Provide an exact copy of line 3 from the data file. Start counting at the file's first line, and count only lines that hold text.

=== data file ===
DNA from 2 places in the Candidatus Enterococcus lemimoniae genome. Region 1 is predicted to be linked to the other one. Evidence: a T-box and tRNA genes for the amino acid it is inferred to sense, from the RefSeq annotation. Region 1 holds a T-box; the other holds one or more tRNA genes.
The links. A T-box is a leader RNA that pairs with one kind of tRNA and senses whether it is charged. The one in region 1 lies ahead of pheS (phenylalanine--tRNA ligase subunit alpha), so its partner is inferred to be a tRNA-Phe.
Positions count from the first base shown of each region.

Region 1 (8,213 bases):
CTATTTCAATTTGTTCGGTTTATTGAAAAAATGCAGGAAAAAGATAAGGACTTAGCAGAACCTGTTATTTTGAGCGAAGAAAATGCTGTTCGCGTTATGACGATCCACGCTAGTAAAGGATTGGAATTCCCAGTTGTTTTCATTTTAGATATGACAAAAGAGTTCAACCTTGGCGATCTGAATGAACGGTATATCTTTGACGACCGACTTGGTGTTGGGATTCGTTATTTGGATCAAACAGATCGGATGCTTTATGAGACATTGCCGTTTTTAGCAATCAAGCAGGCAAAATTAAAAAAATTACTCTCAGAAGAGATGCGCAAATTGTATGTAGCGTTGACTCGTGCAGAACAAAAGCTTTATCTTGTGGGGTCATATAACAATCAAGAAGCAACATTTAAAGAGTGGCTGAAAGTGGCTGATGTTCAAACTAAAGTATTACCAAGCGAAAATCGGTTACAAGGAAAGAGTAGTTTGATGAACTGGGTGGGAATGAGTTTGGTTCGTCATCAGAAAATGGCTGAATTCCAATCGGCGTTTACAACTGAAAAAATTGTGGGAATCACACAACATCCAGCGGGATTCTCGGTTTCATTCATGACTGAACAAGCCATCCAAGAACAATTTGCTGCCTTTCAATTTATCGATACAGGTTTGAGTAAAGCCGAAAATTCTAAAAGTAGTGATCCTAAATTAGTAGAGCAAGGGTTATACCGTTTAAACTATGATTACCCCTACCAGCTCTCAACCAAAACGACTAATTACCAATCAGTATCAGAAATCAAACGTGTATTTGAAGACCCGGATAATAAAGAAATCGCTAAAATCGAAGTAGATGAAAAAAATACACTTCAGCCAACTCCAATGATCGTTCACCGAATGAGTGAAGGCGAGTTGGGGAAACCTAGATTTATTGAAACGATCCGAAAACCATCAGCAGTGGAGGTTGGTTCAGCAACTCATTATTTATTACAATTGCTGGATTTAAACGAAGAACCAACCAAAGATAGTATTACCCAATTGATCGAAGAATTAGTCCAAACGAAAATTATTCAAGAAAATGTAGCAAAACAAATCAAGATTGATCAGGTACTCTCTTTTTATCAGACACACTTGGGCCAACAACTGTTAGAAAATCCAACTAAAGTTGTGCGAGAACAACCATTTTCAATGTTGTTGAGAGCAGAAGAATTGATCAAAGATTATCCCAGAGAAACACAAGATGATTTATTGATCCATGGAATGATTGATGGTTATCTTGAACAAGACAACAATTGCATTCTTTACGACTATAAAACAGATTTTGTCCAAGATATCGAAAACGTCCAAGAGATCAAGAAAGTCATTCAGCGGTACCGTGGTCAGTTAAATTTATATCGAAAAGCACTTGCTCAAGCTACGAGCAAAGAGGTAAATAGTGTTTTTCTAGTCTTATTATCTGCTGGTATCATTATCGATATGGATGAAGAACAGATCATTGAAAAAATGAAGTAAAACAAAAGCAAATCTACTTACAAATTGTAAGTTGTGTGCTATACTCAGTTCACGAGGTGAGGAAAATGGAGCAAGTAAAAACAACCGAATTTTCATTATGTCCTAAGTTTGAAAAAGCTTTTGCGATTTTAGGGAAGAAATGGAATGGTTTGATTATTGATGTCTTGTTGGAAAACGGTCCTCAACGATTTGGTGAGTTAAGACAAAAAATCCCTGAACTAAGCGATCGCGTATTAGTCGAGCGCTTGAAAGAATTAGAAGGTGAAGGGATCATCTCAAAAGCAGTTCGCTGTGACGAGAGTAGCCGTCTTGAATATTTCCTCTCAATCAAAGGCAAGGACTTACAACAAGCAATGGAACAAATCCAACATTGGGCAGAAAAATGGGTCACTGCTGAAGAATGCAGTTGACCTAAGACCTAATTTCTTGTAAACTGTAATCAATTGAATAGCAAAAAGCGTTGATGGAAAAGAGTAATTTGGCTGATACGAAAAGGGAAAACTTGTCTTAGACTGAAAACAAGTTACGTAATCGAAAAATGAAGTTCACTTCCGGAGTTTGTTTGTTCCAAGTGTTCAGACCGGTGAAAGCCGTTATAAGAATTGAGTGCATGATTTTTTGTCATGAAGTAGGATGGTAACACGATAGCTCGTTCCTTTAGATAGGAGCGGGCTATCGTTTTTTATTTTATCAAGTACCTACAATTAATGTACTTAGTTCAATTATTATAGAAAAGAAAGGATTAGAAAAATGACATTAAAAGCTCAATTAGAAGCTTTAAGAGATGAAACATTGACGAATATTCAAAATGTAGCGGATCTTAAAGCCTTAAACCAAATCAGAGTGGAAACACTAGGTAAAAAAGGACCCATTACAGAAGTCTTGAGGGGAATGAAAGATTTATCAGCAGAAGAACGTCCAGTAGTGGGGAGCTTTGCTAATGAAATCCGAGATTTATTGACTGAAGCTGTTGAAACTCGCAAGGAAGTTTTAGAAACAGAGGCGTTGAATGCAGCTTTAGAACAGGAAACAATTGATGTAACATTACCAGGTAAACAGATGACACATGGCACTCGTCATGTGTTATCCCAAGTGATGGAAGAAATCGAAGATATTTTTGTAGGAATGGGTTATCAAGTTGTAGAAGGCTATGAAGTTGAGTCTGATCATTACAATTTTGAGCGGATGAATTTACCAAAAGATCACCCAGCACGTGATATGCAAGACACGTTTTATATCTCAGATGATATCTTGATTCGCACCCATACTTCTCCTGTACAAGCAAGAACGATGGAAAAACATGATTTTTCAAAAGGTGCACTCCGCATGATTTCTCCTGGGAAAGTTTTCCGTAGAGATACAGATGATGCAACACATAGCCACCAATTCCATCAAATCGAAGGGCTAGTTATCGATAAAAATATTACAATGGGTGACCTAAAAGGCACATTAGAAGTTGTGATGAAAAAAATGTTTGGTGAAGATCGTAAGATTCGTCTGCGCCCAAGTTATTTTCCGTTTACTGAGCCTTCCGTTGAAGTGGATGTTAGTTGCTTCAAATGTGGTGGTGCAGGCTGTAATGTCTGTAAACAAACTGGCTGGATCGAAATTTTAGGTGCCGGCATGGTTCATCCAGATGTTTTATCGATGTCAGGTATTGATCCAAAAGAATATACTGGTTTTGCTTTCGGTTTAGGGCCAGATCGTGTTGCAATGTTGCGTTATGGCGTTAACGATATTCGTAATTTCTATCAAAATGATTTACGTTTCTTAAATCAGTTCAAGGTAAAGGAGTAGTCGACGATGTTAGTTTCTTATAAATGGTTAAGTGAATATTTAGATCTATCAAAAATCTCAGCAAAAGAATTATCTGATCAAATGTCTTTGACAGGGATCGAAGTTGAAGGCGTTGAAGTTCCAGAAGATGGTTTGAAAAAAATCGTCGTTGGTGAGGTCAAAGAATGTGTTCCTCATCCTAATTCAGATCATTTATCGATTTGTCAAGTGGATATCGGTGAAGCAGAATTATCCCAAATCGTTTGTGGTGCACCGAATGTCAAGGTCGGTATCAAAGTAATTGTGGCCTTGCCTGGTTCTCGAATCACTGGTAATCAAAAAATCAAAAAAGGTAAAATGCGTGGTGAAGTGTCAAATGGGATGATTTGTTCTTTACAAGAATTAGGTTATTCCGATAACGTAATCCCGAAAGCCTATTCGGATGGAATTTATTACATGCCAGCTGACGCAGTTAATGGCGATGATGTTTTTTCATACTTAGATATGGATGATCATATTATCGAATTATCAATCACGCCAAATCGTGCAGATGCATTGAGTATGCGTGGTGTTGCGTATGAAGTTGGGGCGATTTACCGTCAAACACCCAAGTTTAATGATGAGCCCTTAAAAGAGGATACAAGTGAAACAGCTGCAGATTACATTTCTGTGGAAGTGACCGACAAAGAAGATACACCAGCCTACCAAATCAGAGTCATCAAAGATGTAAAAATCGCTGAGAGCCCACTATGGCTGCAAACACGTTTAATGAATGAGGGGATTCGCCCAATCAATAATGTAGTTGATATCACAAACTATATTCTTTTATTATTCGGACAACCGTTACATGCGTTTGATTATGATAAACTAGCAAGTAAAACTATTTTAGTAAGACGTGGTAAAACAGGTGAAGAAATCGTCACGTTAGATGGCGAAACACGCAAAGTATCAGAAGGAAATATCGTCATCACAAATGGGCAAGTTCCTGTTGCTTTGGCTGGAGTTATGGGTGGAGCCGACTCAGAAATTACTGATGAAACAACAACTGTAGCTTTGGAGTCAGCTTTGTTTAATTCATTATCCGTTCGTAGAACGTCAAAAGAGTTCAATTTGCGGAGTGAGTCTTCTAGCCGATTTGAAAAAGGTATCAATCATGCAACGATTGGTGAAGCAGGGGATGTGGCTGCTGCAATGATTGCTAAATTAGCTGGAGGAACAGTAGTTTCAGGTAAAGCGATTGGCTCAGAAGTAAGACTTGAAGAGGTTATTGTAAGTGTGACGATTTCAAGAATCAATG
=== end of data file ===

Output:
Positions count from the first base shown of each region.